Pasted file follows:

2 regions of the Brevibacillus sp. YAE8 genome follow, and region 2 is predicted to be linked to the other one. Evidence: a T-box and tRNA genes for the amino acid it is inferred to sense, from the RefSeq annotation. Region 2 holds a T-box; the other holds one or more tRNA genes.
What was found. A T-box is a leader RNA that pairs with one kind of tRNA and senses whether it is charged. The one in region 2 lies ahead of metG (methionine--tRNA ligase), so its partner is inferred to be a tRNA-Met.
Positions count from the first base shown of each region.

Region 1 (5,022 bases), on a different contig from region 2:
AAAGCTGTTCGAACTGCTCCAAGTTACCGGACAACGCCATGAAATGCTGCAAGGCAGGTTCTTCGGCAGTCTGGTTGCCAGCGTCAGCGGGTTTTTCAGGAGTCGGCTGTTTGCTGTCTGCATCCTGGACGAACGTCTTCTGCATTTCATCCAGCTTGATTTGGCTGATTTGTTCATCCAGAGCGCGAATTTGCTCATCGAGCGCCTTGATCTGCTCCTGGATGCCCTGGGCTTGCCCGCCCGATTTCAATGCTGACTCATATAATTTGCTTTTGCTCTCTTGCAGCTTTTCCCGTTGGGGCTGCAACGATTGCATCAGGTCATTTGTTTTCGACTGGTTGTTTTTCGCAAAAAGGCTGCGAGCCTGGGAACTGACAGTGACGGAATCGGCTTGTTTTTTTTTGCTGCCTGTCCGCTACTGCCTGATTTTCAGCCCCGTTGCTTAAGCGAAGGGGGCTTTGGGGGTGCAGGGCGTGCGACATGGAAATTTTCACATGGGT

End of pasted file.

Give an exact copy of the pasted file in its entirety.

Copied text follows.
2 regions of the Brevibacillus sp. YAE8 genome follow, and region 2 is predicted to be linked to the other one. Evidence: a T-box and tRNA genes for the amino acid it is inferred to sense, from the RefSeq annotation. Region 2 holds a T-box; the other holds one or more tRNA genes.
What was found. A T-box is a leader RNA that pairs with one kind of tRNA and senses whether it is charged. The one in region 2 lies ahead of metG (methionine--tRNA ligase), so its partner is inferred to be a tRNA-Met.
Positions count from the first base shown of each region.

Region 1 (5,022 bases), on a different contig from region 2:
AAAGCTGTTCGAACTGCTCCAAGTTACCGGACAACGCCATGAAATGCTGCAAGGCAGGTTCTTCGGCAGTCTGGTTGCCAGCGTCAGCGGGTTTTTCAGGAGTCGGCTGTTTGCTGTCTGCATCCTGGACGAACGTCTTCTGCATTTCATCCAGCTTGATTTGGCTGATTTGTTCATCCAGAGCGCGAATTTGCTCATCGAGCGCCTTGATCTGCTCCTGGATGCCCTGGGCTTGCCCGCCCGATTTCAATGCTGACTCATATAATTTGCTTTTGCTCTCTTGCAGCTTTTCCCGTTGGGGCTGCAACGATTGCATCAGGTCATTTGTTTTCGACTGGTTGTTTTTCGCAAAAAGGCTGCGAGCCTGGGAACTGACAGTGACGGAATCGGCTTGTTTTTTTTTGCTGCCTGTCCGCTACTGCCTGATTTTCAGCCCCGTTGCTTAAGCGAAGGGGGCTTTGGGGGTGCAGGGCGTGCGACATGGAAATTTTCACATGGGT